Essential Research: 53-47 to Labor

No change in voting intention from the latest Essential poll, which also finds respondents evenly split on the future of the Nauru detention centre.

The Guardian reports the latest fortnightly Essential Research poll has Labor’s two-party lead unchanged at 53-47. The poll also includes the monthly leadership ratings, which show Scott Morrison leading Bill Shorten 42-27 as preferred prime minister, out from 39-27 a month ago. We will have to wait for the full report later today to see primary votes and approval ratings. The poll also finds 40% in favour of transferring families and children on Nauru to Australia, with 39% opposed; 37% supporting the closure of the Nauru detention centre and transferring those remaining to Australia, with 42% opposed; and 35% in support of keeping them there indefinitely, with 43% opposed. The poll was conducted Thursday to Sunday from a sample of 1025.

UPDATE: Full report here. Both major parties are up a point on the primary vote, the Coalition to 38% and Labor to 37%, with the Greens reverting to 10% after a spike to 12% a fortnight ago, and One Nation up two to 7% after dropping three in the last poll. Scott Morrison is up six on approval to 43% and down three on disapproval to 28%, while Bill Shorten is respectively down three to 33% and down two to 45%.

The Guardian report focused on asylum seeker questions, but the other focus for the supplementary questions this week is the media. Thirty-six per cent offered that the government had too much influence on the ABC, 16% not enough, 17% about right and 31% don’t know, with Labor and Greens voters greatly more likely to offer the first response. Forty per cent felt ABC reporting was independent and unbiased and 34% the opposite – Labor and Greens supporters weighed more heavily towards the former, with Coalition supporters evenly split.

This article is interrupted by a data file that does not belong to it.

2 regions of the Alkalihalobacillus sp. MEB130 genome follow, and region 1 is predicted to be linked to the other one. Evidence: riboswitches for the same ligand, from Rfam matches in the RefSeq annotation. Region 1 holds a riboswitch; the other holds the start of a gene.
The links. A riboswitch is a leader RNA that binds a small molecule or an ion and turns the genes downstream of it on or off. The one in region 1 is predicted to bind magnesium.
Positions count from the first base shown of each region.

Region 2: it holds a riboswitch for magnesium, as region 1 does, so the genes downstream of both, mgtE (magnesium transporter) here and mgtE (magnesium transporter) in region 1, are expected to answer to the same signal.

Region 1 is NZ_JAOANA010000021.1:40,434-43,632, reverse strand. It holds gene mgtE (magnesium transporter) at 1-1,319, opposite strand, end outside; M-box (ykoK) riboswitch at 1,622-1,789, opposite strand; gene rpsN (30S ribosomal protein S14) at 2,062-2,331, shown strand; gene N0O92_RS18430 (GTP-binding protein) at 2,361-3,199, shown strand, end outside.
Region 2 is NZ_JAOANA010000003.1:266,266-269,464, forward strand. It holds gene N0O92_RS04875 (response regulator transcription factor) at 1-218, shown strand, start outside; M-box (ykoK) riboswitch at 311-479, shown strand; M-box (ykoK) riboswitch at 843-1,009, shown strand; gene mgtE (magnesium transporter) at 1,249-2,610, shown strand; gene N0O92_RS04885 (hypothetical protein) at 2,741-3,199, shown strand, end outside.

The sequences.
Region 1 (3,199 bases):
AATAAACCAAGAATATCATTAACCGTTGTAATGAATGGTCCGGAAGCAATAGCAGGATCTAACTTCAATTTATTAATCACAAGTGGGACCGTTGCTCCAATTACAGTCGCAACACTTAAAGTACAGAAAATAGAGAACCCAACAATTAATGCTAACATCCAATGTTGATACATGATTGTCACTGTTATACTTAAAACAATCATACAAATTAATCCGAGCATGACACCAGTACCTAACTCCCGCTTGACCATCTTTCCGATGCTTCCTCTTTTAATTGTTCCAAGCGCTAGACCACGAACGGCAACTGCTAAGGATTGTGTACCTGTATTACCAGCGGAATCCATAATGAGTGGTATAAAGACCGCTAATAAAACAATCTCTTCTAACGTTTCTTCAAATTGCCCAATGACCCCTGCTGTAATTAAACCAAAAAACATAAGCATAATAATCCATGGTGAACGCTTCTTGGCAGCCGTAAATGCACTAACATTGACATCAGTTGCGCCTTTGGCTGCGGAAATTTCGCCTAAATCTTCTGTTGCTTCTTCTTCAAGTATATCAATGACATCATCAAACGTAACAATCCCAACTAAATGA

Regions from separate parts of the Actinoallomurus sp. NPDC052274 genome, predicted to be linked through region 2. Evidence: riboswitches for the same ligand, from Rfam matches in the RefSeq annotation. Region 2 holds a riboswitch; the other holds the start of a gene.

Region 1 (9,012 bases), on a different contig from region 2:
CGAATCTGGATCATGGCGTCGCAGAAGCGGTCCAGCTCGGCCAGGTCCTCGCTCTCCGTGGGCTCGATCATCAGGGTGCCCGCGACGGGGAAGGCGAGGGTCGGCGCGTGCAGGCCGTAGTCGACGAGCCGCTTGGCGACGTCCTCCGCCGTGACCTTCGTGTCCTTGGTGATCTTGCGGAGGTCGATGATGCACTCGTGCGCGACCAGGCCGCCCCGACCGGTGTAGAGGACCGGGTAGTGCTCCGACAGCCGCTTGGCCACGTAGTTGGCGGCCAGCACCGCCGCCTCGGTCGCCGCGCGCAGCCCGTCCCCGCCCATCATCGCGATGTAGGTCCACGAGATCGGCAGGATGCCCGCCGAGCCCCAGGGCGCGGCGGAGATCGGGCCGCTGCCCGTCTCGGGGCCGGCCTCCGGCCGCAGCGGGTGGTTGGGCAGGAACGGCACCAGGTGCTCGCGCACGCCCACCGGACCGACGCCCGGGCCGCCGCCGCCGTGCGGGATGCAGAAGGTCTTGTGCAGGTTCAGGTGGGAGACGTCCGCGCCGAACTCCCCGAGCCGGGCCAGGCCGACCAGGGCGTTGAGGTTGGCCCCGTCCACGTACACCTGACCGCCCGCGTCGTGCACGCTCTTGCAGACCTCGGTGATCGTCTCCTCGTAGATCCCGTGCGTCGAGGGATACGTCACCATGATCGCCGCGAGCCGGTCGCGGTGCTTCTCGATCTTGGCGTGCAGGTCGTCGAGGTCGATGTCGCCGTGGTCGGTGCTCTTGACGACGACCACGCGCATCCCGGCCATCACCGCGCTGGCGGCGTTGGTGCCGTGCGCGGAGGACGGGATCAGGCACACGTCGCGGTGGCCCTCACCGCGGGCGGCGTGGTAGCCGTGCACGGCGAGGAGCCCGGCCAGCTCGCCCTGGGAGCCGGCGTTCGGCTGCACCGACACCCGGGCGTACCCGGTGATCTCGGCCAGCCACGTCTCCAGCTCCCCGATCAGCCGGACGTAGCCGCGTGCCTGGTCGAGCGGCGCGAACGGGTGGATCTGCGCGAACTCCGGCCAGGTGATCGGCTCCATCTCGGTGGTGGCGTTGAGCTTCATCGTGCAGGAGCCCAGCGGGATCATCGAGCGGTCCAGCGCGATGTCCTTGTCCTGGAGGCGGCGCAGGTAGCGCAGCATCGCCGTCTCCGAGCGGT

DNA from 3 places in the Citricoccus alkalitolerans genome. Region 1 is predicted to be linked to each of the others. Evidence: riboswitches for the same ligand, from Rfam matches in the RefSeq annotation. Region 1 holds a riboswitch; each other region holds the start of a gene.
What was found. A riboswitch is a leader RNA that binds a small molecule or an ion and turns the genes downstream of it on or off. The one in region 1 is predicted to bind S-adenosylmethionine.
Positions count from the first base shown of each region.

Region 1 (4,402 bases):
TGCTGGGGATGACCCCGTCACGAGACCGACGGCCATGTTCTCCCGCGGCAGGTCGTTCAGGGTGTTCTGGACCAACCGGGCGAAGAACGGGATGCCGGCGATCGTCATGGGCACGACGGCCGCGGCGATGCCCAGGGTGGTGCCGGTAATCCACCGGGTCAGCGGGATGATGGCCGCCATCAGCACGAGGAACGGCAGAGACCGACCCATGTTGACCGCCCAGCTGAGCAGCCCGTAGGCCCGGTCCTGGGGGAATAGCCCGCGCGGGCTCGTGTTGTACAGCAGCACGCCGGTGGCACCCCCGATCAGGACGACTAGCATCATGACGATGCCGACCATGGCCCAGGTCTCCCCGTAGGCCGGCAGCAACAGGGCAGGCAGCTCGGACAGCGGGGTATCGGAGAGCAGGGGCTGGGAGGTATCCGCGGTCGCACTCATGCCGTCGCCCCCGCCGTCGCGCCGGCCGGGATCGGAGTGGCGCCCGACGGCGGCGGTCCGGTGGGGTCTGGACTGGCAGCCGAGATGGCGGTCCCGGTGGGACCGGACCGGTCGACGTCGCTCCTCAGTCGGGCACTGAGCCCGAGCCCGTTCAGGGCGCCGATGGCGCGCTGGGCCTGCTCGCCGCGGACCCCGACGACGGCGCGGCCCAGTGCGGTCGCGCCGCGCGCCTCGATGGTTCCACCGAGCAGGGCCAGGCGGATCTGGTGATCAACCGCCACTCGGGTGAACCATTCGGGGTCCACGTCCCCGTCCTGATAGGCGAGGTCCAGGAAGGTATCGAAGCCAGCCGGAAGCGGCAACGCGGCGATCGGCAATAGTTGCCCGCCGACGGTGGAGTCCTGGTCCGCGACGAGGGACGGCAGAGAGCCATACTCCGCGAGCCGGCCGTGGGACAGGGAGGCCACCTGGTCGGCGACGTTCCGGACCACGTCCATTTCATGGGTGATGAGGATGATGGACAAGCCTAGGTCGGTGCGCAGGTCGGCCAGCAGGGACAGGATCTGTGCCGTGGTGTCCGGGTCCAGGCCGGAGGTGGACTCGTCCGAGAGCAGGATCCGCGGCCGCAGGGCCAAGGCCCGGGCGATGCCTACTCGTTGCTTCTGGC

Also featured is an occasional “trust in media” question, along with a new question identifying specific news outlets. Despite all the fuss of late, results to both follow the usual patterns: public beats commercial, broadsheet beats tabloid, news beats tabloid, and there’s nothing lower than an “internet blog”. The Australian has a slight edge over the Fairfax papers, which I would hypothesise has something to do with the latter’s move to tabloid.

Author: William Bowe

William Bowe is a Perth-based election analyst and occasional teacher of political science. His blog, The Poll Bludger, has existed in one form or another since 2004, and is one of the most heavily trafficked websites on Australian politics.

2,060 comments on “Essential Research: 53-47 to Labor”

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  1. Can BREXIT be called off?
    I thought Europe says “Go!” The only thing left is to negotiate a framework for leaving within the next 6 months

    Good luck with that

    Motorways in Kent are being converted to holding areas for heavy vehicles which are expected to bank up while waiting for customs clearance

    Customs will be a growth industry in UK as well as Netherland

  2. a r @ #2051 Friday, October 12th, 2018 – 2:07 am